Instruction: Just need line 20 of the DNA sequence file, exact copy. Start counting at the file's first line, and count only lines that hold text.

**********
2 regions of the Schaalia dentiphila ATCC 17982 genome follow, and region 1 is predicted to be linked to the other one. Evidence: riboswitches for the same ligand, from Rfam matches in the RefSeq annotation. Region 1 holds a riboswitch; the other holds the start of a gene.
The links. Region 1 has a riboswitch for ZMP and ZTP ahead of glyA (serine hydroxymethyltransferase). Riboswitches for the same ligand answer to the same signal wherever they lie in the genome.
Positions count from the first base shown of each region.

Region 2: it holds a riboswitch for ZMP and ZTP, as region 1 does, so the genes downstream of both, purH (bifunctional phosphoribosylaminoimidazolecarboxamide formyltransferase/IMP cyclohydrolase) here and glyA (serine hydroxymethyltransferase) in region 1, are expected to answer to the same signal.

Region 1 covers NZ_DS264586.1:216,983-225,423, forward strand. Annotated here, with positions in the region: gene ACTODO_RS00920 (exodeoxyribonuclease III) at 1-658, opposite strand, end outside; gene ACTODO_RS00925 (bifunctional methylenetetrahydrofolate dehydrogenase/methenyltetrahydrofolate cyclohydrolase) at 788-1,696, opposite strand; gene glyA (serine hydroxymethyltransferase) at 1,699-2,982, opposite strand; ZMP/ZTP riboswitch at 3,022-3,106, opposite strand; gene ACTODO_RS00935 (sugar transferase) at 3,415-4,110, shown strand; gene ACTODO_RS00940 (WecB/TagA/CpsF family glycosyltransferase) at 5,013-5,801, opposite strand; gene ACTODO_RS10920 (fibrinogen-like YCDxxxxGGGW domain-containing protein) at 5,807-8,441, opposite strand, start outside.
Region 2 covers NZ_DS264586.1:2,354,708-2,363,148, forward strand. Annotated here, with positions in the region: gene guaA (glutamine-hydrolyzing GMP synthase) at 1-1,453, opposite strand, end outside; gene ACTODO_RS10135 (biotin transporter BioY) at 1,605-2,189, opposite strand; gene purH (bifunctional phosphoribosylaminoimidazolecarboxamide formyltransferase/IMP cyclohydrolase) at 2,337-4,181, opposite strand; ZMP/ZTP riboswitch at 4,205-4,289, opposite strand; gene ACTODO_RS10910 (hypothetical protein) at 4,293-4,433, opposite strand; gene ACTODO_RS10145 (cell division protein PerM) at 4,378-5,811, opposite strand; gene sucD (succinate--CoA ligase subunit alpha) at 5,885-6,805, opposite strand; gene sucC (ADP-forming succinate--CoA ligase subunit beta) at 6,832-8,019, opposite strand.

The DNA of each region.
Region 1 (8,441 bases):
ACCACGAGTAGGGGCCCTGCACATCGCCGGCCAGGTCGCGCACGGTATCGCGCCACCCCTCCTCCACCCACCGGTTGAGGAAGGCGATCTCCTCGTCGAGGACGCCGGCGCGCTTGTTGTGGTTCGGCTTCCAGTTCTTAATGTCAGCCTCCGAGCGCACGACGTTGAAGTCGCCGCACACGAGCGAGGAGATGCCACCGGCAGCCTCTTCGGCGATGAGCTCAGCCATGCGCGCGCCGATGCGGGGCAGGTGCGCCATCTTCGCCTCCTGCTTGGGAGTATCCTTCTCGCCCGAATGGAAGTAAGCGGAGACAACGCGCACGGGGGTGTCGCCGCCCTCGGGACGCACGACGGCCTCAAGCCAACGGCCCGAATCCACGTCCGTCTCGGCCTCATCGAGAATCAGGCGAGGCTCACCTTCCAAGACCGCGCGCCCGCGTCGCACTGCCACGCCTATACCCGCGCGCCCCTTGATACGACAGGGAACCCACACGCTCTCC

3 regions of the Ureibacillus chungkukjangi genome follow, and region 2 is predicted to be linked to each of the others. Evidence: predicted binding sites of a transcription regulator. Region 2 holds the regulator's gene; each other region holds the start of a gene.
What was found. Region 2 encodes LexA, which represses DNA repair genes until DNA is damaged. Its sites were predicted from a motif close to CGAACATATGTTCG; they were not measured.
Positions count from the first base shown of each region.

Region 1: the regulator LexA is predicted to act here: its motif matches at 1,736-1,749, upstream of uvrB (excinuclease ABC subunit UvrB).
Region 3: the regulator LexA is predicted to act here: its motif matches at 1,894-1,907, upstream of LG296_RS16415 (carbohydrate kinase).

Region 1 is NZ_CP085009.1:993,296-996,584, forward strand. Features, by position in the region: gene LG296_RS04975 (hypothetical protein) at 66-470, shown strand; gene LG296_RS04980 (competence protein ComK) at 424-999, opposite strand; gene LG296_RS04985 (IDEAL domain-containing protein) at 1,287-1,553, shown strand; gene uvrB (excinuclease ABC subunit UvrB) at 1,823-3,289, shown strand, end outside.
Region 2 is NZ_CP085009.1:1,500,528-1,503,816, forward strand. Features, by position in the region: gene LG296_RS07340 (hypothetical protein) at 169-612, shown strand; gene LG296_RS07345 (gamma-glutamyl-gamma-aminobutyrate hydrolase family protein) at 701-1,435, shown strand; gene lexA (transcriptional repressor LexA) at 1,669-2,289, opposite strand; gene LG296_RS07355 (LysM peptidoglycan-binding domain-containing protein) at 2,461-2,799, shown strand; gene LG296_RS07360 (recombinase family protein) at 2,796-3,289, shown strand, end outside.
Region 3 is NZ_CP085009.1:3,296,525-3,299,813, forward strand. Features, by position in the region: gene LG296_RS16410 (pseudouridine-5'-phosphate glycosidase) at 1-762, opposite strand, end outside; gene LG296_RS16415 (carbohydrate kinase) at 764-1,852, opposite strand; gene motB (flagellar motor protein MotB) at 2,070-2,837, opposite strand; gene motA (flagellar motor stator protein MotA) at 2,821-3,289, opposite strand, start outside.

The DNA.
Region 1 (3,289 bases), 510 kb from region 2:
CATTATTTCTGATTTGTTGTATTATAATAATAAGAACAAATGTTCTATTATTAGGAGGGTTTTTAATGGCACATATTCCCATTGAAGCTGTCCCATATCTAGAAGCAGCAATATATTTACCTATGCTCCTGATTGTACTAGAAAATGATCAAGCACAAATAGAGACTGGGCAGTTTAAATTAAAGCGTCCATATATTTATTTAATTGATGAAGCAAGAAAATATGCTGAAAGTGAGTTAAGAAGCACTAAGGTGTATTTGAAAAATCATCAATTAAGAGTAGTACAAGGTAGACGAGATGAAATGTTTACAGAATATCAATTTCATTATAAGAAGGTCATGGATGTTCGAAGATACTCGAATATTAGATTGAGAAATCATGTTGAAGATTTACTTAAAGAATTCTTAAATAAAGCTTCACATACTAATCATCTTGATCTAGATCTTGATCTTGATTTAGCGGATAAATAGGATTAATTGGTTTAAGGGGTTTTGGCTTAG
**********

CATTATTTCTGATTTGTTGTATTATAATAATAAGAACAAATGTTCTATTATTAGGAGGGTTTTTAATGGCACATATTCCCATTGAAGCTGTCCCATATCTAGAAGCAGCAATATATTTACCTATGCTCCTGATTGTACTAGAAAATGATCAAGCACAAATAGAGACTGGGCAGTTTAAATTAAAGCGTCCATATATTTATTTAATTGATGAAGCAAGAAAATATGCTGAAAGTGAGTTAAGAAGCACTAAGGTGTATTTGAAAAATCATCAATTAAGAGTAGTACAAGGTAGACGAGATGAAATGTTTACAGAATATCAATTTCATTATAAGAAGGTCATGGATGTTCGAAGATACTCGAATATTAGATTGAGAAATCATGTTGAAGATTTACTTAAAGAATTCTTAAATAAAGCTTCACATACTAATCATCTTGATCTAGATCTTGATCTTGATTTAGCGGATAAATAGGATTAATTGGTTTAAGGGGTTTTGGCTTAG